‘‘Depose the plaintiff[s'] experts: December 15, 2017

‘‘Disclose defense experts: March 2, 2018

‘‘Depose defense experts: May 1, 2018

‘‘Trial management conference: May 21, 2018

‘‘Trial: June 5, 2018.

‘‘Despite these clear deadlines, the plaintiff[s] did not serve any discovery, take any depositions, close the pleadings, disclose any experts, or respond to outstanding discovery requests. [The defendants'] counsel attempted to work with the plaintiff[s'] counsel since the beginning of the case. According to [the defendants'] counsel, the parties discussed certain revisions to the complaint, and after said discussions, [the defendants'] counsel was under the impression that an amended complaint would be forthcoming. However, after waiting several months for an amended complaint, [the defendants'] counsel was forced to file a partial motion to strike.

‘‘On February 17, 2017, the defendants filed a motion to strike counts three through six of the plaintiffs' complaint on the ground that they fail to state claims upon which relief can be granted. The defendants concurrently filed a memorandum of law in support of their motion to strike. The plaintiffs [did not file] an objection. . . .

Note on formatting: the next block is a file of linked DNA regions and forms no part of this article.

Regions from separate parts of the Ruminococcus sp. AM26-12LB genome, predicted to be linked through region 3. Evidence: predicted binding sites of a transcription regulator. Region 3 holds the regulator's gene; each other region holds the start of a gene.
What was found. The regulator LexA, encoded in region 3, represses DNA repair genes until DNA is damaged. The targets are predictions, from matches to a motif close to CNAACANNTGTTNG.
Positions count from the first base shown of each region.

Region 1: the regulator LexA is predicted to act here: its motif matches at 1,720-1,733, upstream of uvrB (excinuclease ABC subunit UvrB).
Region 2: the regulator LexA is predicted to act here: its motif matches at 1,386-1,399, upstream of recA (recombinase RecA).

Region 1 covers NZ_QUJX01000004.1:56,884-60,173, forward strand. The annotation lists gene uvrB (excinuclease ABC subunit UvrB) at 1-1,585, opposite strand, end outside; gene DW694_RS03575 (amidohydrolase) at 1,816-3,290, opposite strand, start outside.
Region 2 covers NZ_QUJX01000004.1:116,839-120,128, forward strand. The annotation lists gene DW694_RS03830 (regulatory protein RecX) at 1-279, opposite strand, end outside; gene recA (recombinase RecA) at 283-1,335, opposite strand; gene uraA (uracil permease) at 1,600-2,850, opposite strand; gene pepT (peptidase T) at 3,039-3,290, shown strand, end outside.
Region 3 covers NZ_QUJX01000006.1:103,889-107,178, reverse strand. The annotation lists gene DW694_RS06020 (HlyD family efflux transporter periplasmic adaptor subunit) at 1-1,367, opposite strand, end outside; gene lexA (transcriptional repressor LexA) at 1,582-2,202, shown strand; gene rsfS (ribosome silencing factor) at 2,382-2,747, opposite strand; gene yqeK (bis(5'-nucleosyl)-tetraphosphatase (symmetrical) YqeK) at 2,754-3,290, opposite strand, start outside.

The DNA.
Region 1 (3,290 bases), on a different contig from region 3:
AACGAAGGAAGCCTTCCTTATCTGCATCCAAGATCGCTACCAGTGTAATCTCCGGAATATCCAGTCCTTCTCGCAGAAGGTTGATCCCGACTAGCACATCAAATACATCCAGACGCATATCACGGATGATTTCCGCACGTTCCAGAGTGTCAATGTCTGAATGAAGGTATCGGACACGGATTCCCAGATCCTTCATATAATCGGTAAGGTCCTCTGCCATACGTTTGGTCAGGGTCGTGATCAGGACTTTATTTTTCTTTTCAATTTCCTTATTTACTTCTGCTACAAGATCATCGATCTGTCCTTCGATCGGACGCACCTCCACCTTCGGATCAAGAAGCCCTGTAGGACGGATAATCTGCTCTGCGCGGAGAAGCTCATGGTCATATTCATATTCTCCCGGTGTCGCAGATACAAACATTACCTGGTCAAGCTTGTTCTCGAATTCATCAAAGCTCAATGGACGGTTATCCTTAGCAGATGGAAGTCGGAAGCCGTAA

‘‘On August 24, 2017, the court granted the motion to strike counts three, four, five, and six of the plaintiff[s'] complaint. On October 6, 2017, the defendants answered the remaining counts of the complaint. On November 29, 2017, the defendants filed a motion to dismiss . . . for the plaintiff[s'] failure to diligently prosecute the case. This motion appeared on the court's January 16, 2018 arguable short calendar. Attorney Joseph Gasser appeared for the defendants, however the plaintiff[s'] counsel, [Paul T. Edwards], failed to appear. At oral argument, the court stated that it would give the plaintiff[s'] counsel until February 5, 2018, to respond to the motion to dismiss and would reschedule the matter for argument. . . . As of January 16, 2019, the date of oral argument on the motion, [the plaintiffs] still [have] not complied with the scheduling order or the defendants' request for discovery.

‘‘[O]n February 7, 2018, the court denied the defendant[s'] motion to dismiss and issued the following order: [February 28, 2018 10 a.m.] This case is scheduled for a status conference with the Honorable Robin L. Wilson on the date and time shown above. All counsel of record must attend. The court further gives notice that it will hear argument on the record regarding the defendant[s'] pending motion to dismiss. Counsel for the plaintiff[s] must appear at the scheduled status conference and hearing and show cause why this action should not be dismissed and costs awarded for failure to diligently prosecute. Failure to appear may result in entry of dismissal or default. Please report to Judge Wilson's courtroom at 4C (New Haven Superior Court, 235 Church St., New Haven). . . .